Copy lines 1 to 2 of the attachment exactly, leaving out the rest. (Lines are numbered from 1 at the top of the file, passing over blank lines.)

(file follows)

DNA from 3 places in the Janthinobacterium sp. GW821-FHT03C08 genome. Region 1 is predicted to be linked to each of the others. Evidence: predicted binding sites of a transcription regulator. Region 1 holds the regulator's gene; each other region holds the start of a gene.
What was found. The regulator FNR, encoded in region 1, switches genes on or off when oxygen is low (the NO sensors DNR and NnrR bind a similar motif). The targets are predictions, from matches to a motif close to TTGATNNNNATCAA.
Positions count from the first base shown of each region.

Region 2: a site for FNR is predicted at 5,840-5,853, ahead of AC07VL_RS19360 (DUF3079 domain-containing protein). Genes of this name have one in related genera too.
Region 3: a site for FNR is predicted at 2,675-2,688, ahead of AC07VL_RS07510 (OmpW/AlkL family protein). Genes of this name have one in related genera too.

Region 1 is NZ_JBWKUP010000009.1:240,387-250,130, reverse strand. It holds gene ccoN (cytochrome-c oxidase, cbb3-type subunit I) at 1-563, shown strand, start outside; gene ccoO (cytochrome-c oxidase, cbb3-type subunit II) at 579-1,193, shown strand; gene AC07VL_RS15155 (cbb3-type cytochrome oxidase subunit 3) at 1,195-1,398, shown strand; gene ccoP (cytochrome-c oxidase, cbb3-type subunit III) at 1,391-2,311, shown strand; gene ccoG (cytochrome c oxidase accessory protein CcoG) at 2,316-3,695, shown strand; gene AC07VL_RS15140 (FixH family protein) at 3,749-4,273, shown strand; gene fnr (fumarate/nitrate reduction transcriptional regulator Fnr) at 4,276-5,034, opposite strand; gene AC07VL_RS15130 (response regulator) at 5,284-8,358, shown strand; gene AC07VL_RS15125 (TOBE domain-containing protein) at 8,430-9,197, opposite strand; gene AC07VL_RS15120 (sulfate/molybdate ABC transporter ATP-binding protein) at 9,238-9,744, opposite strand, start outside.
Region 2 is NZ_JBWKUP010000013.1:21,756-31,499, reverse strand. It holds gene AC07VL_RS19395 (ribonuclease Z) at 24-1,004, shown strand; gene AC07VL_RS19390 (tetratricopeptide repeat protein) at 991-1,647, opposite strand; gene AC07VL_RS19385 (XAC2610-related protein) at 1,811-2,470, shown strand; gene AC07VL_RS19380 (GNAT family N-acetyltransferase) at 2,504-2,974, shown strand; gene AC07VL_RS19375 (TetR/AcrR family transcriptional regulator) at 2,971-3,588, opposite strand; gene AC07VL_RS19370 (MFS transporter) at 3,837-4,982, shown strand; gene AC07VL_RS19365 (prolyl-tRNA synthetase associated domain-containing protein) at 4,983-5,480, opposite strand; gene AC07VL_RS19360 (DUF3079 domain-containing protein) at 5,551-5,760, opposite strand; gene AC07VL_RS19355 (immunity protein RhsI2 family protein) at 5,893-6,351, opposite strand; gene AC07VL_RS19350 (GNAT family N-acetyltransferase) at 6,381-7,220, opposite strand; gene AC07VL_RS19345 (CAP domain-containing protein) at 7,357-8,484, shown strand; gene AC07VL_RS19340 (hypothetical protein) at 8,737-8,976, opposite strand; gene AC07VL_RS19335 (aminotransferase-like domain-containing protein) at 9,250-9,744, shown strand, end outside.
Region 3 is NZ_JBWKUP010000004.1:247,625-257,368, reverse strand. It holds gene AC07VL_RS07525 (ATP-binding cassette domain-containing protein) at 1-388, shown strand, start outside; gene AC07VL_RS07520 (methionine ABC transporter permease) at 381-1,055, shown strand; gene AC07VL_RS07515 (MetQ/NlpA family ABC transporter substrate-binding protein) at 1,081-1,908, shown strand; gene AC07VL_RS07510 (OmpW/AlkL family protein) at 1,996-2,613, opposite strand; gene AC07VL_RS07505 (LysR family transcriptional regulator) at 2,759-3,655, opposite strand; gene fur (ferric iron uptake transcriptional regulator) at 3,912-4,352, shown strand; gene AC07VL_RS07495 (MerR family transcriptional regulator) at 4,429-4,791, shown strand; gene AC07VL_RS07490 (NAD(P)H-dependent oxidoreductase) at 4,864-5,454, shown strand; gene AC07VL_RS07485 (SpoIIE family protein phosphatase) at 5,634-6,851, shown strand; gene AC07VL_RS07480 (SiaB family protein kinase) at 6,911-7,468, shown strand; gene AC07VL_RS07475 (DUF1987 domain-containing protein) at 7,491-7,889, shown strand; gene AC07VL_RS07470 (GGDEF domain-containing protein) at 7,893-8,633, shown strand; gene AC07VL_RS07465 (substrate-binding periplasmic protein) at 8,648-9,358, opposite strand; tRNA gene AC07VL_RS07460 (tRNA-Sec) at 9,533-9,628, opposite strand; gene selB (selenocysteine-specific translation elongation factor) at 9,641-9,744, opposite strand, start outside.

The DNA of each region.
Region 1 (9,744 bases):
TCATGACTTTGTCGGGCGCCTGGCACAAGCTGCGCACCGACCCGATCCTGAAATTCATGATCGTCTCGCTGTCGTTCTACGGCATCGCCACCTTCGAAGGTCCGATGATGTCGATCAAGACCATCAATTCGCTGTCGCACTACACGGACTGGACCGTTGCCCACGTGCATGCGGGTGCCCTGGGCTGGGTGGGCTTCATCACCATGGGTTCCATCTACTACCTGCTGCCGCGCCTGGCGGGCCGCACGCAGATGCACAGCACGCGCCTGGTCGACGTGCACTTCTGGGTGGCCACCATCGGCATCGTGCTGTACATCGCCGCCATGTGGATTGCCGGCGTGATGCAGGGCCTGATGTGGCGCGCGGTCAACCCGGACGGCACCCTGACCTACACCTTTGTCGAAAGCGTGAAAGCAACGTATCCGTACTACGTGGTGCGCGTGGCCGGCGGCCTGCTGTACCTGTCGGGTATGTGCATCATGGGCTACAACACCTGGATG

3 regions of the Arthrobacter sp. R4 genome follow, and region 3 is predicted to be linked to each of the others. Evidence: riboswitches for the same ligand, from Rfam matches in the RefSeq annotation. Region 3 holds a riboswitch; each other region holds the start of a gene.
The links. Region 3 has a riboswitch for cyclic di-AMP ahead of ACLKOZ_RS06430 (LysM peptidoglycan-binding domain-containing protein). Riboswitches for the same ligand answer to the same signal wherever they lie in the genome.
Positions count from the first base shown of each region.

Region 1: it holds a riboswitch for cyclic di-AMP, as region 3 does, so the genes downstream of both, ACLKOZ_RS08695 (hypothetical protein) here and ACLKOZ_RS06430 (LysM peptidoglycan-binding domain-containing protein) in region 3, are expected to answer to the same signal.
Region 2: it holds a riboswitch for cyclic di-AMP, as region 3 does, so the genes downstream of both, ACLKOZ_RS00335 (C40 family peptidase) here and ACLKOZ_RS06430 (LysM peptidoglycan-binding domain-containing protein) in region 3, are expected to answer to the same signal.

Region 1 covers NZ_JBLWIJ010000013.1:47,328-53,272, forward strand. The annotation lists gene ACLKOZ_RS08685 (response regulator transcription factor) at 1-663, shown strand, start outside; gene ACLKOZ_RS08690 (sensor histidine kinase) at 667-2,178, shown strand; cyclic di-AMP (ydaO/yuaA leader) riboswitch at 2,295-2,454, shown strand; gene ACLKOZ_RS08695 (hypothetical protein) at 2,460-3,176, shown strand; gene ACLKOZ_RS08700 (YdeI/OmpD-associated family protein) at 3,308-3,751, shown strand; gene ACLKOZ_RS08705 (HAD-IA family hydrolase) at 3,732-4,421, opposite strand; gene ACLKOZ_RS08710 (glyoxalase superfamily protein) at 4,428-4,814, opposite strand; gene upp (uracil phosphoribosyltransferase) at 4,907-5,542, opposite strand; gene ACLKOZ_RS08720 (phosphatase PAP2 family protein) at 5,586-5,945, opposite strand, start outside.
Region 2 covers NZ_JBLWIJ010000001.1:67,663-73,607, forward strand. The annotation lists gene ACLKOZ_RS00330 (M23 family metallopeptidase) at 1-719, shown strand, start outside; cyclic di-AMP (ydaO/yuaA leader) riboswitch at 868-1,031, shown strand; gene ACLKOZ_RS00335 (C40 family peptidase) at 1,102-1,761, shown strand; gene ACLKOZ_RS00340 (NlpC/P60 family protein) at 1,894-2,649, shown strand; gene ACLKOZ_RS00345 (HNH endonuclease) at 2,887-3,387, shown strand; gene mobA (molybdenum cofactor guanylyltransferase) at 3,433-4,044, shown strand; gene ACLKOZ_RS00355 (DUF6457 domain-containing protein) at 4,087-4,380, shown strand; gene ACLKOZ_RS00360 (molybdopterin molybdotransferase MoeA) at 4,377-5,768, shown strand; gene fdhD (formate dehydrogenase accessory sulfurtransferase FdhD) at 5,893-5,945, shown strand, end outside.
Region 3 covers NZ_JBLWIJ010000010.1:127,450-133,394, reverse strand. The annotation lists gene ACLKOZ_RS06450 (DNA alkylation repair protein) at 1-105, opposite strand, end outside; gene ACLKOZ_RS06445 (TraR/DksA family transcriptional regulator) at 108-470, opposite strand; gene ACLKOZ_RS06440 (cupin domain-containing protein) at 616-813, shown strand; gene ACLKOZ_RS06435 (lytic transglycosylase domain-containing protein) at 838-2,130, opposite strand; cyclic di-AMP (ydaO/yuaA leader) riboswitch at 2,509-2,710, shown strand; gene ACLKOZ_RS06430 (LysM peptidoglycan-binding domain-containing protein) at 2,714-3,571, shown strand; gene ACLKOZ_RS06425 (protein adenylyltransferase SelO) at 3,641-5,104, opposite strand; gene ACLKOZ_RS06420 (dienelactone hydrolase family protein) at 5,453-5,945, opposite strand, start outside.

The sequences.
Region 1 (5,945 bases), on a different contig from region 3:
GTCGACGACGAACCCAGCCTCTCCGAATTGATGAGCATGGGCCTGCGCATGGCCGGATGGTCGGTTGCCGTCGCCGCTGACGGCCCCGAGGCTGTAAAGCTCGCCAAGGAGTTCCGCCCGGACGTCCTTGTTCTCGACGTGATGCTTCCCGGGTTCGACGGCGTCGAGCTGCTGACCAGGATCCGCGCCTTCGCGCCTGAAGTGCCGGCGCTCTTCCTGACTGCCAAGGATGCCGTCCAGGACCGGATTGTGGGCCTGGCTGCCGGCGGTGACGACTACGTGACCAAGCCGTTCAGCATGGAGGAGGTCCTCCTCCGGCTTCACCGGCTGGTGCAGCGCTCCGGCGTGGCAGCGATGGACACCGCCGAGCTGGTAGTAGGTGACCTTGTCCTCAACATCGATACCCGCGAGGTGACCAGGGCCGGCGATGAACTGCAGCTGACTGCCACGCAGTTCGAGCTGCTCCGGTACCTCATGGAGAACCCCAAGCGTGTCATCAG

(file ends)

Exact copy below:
DNA from 3 places in the Janthinobacterium sp. GW821-FHT03C08 genome. Region 1 is predicted to be linked to each of the others. Evidence: predicted binding sites of a transcription regulator. Region 1 holds the regulator's gene; each other region holds the start of a gene.
What was found. The regulator FNR, encoded in region 1, switches genes on or off when oxygen is low (the NO sensors DNR and NnrR bind a similar motif). The targets are predictions, from matches to a motif close to TTGATNNNNATCAA.